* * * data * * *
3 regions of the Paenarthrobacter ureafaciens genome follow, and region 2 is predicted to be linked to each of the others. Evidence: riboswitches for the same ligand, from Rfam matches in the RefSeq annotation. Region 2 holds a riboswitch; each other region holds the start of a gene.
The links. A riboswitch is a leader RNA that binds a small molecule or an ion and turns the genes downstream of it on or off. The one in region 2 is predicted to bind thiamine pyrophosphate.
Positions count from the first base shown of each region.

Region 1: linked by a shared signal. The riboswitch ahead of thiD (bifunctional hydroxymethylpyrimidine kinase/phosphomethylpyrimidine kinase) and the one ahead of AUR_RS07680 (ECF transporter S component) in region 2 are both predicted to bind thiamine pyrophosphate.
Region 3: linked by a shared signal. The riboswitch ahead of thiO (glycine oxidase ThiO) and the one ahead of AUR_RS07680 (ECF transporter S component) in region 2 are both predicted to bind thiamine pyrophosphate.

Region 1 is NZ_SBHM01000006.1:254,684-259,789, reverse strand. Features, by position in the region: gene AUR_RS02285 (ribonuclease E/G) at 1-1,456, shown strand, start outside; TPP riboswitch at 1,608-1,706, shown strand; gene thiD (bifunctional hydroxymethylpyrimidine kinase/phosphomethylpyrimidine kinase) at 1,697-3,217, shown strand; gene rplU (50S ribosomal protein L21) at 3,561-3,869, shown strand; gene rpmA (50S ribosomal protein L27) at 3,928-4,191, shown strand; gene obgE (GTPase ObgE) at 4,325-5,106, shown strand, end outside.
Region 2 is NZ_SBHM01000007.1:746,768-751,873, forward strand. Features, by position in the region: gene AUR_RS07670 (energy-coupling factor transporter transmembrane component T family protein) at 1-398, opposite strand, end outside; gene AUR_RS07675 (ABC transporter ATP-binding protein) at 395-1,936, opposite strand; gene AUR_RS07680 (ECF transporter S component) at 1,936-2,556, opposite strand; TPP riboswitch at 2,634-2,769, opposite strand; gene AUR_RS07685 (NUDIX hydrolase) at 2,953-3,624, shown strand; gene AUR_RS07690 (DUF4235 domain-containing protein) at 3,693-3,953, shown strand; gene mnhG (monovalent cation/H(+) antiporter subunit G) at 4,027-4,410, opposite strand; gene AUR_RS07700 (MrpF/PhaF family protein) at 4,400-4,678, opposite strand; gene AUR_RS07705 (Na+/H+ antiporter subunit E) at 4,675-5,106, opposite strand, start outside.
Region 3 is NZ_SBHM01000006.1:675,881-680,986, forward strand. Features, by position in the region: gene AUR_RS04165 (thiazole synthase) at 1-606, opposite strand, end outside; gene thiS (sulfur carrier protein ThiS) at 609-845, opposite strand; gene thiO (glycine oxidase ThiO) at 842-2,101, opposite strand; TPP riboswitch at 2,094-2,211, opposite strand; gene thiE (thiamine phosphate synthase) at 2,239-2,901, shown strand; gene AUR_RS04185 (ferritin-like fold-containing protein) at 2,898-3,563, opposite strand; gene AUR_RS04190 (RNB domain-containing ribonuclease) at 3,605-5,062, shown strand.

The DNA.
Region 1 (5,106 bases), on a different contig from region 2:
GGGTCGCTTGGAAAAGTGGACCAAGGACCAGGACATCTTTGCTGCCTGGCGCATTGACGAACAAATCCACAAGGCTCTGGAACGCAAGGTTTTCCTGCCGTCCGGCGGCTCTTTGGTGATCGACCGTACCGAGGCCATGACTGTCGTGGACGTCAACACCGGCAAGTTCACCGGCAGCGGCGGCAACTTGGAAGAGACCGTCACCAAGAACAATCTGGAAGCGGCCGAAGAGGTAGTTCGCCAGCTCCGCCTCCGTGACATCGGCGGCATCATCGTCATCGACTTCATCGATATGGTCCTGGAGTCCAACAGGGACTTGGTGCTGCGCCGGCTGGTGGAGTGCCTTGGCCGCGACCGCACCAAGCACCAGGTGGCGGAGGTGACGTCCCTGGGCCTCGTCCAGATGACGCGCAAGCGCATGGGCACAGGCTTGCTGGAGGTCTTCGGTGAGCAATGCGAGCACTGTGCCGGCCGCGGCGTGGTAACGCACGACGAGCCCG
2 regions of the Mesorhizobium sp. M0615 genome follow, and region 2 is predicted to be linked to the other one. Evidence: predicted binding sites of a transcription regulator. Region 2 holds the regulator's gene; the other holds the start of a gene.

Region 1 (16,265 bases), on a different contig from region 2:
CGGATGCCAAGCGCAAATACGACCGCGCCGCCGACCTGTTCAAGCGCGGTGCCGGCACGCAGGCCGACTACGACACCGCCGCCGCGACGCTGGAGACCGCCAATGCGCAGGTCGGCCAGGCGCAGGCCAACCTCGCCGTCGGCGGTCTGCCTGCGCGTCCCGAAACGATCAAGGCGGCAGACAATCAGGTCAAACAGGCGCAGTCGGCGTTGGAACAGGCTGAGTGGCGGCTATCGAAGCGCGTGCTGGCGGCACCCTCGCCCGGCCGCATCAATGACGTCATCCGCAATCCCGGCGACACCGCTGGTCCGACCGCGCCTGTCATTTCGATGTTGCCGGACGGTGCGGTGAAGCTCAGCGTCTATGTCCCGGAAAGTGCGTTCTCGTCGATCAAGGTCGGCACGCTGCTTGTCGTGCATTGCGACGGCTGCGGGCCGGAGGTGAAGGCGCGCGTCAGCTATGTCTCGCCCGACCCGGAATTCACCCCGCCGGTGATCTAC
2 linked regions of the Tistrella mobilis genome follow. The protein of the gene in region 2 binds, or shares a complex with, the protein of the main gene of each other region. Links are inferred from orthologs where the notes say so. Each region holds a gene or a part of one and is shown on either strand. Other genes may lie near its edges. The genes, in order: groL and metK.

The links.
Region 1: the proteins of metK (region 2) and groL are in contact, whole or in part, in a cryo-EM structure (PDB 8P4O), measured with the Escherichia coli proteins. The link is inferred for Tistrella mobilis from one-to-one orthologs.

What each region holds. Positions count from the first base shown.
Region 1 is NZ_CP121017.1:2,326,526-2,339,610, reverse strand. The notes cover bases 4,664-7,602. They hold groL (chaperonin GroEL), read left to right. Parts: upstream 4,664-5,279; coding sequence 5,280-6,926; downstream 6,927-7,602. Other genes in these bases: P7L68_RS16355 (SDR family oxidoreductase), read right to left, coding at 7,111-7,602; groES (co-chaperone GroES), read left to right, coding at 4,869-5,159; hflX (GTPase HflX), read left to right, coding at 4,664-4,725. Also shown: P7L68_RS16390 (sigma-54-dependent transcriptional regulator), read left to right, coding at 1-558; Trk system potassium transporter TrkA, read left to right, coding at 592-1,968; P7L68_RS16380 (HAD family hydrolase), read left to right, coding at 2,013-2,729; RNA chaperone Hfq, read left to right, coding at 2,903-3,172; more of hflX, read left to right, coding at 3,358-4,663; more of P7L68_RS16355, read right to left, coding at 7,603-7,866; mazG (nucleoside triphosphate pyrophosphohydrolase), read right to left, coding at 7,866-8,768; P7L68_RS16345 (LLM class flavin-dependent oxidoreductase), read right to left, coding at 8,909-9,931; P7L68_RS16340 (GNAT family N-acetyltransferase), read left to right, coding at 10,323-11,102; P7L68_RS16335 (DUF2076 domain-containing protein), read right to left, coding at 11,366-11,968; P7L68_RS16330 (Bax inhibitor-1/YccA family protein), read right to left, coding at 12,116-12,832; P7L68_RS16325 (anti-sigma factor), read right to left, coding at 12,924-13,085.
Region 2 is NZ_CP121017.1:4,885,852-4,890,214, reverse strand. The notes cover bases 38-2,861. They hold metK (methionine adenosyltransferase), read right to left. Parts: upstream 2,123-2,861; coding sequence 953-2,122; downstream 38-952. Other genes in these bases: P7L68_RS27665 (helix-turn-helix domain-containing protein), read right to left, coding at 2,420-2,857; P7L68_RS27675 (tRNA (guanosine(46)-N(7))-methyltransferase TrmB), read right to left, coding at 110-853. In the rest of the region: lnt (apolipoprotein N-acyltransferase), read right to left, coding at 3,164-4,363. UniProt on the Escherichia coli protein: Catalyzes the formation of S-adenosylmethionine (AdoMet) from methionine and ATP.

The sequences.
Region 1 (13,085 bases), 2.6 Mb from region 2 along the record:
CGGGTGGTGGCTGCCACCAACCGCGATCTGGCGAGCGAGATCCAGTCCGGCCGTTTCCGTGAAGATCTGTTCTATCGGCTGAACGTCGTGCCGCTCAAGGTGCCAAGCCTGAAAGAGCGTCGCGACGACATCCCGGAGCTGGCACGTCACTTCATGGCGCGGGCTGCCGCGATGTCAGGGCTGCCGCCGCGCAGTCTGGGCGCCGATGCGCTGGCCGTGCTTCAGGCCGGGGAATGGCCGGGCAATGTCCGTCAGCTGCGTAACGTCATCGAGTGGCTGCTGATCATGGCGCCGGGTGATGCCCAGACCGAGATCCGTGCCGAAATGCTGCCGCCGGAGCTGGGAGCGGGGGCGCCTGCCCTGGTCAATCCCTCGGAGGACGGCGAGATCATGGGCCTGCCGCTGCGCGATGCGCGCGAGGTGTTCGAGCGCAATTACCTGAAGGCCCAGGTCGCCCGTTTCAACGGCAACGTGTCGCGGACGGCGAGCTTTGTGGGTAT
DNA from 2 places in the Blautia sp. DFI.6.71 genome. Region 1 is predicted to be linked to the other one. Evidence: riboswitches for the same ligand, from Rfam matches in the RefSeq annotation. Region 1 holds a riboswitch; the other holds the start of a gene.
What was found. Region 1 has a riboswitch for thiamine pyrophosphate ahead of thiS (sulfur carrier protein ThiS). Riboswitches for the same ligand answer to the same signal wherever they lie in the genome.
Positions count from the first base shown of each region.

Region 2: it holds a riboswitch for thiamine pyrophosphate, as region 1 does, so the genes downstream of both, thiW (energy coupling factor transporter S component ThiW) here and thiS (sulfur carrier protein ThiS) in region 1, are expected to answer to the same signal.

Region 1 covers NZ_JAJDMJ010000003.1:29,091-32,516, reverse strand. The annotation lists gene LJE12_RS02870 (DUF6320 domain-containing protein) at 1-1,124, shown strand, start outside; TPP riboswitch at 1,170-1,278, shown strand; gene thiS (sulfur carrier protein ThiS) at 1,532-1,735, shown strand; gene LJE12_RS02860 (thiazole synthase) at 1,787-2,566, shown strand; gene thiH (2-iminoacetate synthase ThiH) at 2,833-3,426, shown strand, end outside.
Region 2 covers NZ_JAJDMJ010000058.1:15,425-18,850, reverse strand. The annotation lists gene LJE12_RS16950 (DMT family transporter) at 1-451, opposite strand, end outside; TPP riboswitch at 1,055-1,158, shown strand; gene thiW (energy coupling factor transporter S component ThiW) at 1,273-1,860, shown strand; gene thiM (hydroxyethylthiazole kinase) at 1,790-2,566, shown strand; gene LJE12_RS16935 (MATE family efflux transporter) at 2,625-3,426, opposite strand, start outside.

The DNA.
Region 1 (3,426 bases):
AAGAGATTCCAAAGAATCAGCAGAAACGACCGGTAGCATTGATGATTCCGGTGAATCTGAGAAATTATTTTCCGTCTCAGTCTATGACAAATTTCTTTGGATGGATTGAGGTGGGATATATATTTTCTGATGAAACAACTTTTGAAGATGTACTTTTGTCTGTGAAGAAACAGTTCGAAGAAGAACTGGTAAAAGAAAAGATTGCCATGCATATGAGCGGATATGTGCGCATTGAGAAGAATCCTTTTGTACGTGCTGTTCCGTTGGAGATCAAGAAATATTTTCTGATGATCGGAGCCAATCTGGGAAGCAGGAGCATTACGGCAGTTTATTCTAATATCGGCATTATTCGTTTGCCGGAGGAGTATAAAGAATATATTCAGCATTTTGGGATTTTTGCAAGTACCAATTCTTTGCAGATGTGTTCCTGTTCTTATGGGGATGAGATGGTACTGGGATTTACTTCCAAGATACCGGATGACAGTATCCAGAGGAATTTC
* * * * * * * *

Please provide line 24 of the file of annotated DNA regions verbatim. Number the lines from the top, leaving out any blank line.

DNA from 2 places in the Blautia sp. DFI.6.71 genome. Region 1 is predicted to be linked to the other one. Evidence: riboswitches for the same ligand, from Rfam matches in the RefSeq annotation. Region 1 holds a riboswitch; the other holds the start of a gene.